Biography of Ricky Ponting

Ricky Ponting – Former Australian Cricket Player

 

Full name: Ricky Thomas Ponting

Date of birth: 19 December 1974 (age 42)

Place of birth: Launceston, Tasmania, Australia

Nickname: Punter

Height: 178 cm (5 ft 10 in)

Batting style: Right-hand bat

Bowling style: Right arm medium

Role: Batsman

Spouse: Rianna Jennifer Cantor (m. 2002)

Children: Matisse Ellie Ponting, Emmy Charlotte Ponting, Fletcher William Ponting

 

Early Life

Ricky Ponting, in full Ricky Thomas Ponting, byname Punter was born on December 19, 1974, in Launceston, Tasmania, Australia. He is an Australian former cricketer who was the country’s premier batsman in the 1990s and early 2000s.

He is a specialist right-handed batsman, slips and close catching fielder, as well as a very occasional bowler. Ponting holds the record of being the only cricketer in the history of Test cricket to be a part of 100 Test match wins. He was named “Cricketer of the decade 2000”. He led Australia to victory at the 2003 and 2007 Cricket World Cups and was also a member of the 1999 World Cup winning team under Steve Waugh.

Ponting made his first-class debut for Tasmania in November 1992, when just 17 years and 337 days old, becoming the youngest Tasmanian to play in a Sheffield Shield match. However, he had to wait until 1995 before making his One Day International (ODI) debut, during a quadrangular tournament in New Zealand in a match against South Africa. His Test debut followed shortly after, when selected for the first Test of the 1995 home series against Sri Lanka in Perth, in which he scored 96. He lost his place in the national team several times in the period before early-1999, due to lack of form and discipline, before becoming One Day International captain in early-2002 and Test captain in early 2004.

After being involved in over 160 Tests and 370 ODIs, Ponting is Australia’s leading run-scorer in Test and ODI cricket. He is one of only four players (along with Sachin Tendulkar, Rahul Dravid and Jacques Kallis) in history to have scored 13,000 Test runs. Statistically, he is one of the most successful captains of all time, with 48 victories in 77 Tests between 2004 and 31 December 2010. As a player, Ponting is the only cricketer in history to be involved in 100 Test victories. Ponting also holds the record to have been involved in the most ODI victories as a player, with 262 wins.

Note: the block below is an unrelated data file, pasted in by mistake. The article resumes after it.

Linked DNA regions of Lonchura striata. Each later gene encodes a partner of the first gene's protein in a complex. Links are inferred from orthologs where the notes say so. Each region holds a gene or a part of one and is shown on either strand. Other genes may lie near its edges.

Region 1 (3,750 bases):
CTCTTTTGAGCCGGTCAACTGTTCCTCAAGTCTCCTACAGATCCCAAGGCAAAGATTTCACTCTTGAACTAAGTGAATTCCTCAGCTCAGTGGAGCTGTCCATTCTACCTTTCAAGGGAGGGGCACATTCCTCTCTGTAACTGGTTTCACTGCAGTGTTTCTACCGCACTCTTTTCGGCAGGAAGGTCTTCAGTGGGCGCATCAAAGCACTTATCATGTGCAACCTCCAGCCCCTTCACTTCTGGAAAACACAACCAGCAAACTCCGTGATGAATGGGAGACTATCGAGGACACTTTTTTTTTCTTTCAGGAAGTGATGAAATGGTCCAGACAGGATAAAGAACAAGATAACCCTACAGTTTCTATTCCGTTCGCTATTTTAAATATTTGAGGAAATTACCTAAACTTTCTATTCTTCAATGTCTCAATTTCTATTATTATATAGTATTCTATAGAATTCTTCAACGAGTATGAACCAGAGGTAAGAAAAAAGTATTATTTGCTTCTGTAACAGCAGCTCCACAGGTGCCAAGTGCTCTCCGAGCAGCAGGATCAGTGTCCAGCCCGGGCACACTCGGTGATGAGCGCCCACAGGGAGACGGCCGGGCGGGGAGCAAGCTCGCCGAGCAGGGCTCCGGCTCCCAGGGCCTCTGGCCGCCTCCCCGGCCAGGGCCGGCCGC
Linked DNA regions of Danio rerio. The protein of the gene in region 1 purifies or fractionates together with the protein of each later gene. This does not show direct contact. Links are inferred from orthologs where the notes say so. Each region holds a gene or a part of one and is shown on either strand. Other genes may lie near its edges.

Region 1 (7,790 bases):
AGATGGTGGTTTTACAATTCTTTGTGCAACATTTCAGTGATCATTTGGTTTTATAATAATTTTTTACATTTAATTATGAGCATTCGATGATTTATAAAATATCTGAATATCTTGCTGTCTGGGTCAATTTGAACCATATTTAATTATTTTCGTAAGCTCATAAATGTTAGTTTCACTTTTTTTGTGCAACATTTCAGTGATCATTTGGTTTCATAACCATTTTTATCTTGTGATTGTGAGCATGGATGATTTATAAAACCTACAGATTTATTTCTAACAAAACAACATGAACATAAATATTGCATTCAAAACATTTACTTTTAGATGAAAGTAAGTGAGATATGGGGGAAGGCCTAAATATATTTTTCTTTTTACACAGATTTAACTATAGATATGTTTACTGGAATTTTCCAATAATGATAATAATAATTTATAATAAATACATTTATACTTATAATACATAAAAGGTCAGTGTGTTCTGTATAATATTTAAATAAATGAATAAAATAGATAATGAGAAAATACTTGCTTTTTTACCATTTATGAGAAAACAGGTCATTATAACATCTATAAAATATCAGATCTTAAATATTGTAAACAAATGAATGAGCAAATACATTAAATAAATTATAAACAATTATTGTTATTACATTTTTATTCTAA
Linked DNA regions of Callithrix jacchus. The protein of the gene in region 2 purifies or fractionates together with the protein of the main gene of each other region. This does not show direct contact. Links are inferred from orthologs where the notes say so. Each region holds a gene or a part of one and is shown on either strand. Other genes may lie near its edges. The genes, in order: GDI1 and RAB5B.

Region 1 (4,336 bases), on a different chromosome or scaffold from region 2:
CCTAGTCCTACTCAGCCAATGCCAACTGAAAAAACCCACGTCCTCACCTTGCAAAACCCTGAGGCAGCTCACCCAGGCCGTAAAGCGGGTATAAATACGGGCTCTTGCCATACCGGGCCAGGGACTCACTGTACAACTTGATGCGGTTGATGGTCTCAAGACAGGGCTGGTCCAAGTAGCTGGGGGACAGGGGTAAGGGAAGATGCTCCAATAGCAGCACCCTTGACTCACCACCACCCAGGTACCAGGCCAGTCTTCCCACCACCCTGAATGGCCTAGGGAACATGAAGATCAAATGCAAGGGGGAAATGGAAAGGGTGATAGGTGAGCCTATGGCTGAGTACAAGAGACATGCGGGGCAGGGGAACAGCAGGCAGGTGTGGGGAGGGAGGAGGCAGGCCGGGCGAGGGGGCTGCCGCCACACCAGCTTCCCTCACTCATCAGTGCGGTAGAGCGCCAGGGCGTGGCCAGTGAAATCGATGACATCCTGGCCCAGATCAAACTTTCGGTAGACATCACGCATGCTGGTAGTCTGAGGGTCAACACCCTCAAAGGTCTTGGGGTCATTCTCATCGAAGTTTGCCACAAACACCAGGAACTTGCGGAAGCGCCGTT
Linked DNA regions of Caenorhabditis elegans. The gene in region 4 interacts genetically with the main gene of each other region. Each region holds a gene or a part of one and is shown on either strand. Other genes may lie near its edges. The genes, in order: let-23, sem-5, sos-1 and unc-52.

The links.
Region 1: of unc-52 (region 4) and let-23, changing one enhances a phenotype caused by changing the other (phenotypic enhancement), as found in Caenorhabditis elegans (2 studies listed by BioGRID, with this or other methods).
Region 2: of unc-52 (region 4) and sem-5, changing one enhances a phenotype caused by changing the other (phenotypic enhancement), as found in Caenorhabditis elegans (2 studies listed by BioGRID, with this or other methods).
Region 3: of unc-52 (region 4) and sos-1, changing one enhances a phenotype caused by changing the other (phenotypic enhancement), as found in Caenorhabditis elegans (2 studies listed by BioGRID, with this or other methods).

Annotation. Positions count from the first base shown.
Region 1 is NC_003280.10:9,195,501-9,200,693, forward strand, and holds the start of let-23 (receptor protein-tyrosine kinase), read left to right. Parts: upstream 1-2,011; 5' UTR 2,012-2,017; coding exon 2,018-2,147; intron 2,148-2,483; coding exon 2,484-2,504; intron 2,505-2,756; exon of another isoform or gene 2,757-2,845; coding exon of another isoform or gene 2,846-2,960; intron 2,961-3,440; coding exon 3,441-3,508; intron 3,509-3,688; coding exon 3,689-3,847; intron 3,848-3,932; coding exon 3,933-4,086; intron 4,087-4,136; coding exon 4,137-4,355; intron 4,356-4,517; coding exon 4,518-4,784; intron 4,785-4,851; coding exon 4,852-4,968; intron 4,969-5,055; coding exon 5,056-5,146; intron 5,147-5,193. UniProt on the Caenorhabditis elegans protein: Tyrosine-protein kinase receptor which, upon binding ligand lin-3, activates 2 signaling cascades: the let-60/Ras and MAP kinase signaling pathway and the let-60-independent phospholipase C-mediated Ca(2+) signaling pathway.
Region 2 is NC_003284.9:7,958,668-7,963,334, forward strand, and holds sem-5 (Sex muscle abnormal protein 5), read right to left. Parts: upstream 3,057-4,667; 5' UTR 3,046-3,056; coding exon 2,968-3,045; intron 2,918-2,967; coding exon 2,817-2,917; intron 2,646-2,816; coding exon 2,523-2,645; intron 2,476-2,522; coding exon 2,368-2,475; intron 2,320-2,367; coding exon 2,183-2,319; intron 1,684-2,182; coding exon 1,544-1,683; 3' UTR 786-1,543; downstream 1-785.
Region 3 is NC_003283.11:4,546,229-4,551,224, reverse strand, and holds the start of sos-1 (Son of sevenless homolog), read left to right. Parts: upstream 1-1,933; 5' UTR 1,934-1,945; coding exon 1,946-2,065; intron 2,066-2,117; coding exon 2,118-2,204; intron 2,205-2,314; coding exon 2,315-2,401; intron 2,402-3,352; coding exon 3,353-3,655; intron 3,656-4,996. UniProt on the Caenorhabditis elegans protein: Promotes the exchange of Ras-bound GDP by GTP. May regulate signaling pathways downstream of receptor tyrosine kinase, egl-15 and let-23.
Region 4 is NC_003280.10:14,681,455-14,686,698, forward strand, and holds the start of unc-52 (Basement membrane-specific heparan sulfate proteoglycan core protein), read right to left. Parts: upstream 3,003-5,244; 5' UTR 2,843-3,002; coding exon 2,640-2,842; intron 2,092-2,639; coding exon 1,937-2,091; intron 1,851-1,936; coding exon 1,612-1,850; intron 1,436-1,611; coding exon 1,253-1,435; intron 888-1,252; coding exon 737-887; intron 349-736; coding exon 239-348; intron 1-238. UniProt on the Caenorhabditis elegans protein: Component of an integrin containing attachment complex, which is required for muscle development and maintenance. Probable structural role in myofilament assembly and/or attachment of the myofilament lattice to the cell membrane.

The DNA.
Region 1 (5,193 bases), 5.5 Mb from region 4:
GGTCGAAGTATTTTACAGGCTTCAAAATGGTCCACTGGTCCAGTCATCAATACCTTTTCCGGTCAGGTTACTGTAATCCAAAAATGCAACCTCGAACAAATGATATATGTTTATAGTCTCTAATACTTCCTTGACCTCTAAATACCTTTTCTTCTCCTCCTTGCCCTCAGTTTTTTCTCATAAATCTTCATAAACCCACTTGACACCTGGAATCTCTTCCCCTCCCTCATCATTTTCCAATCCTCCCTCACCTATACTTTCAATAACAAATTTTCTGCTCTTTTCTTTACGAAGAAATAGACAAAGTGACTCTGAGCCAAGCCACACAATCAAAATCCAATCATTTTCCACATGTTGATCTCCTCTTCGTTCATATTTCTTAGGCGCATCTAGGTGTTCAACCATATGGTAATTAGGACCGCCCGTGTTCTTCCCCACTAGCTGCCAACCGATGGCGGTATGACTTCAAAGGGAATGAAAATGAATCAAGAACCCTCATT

Taking over the reins of captaincy from Steve Waugh, Ponting was blessed with a side amounting to a veritable roll call of greatness in all departments. However, hugely successful though his record as a skipper remains, there are gaps aplenty, especially against India and South Africa, and most importantly for the mindscape of the Aussie cricket follower, three rather dismal defeats in the Ashes. With the great names of the outfit walking into sunset, Ponting’s job became more difficult and slowly chinks and crevices began to show. The sequence of poor results and his own plummeting numbers led him to step down, becoming the rarity of an ex-Australian captain in the side with Michael Clarke as the leader. However, all this did not stop him from remaining Australia’s most successful captain ever.

 

Childhood and Personal Life

Born in Launceston, Tasmania on 19 December 1974, Ricky Ponting is the eldest of Graeme and Lorraine Ponting’s four children. Graeme was “a good club cricketer” and played Australian rules football, while Lorraine was a state vigoro champion. His uncle Greg Campbell played Test cricket for Australia in 1989 and 1990. Ponting’s parents first lived in Prospect 4.1 km (2.5 mi) south of city centre; however, they moved into the working-class area of Newnham, 6 km (3.7 mi) north of central Launceston.

In June 2002 He married his long-time girlfriend, law student Rianna Jennifer Cantor, Ponting credited her as the reason for his increased maturity. They have three children. Their daughter Emmy Charlotte was born in Sydney on 26 July 2008. Second daughter Matisse Ellie was born in Sydney on 8 September 2011. Third child, and first son, Fletcher William was born in Melbourne on 24 September 2014.

 

Playing Career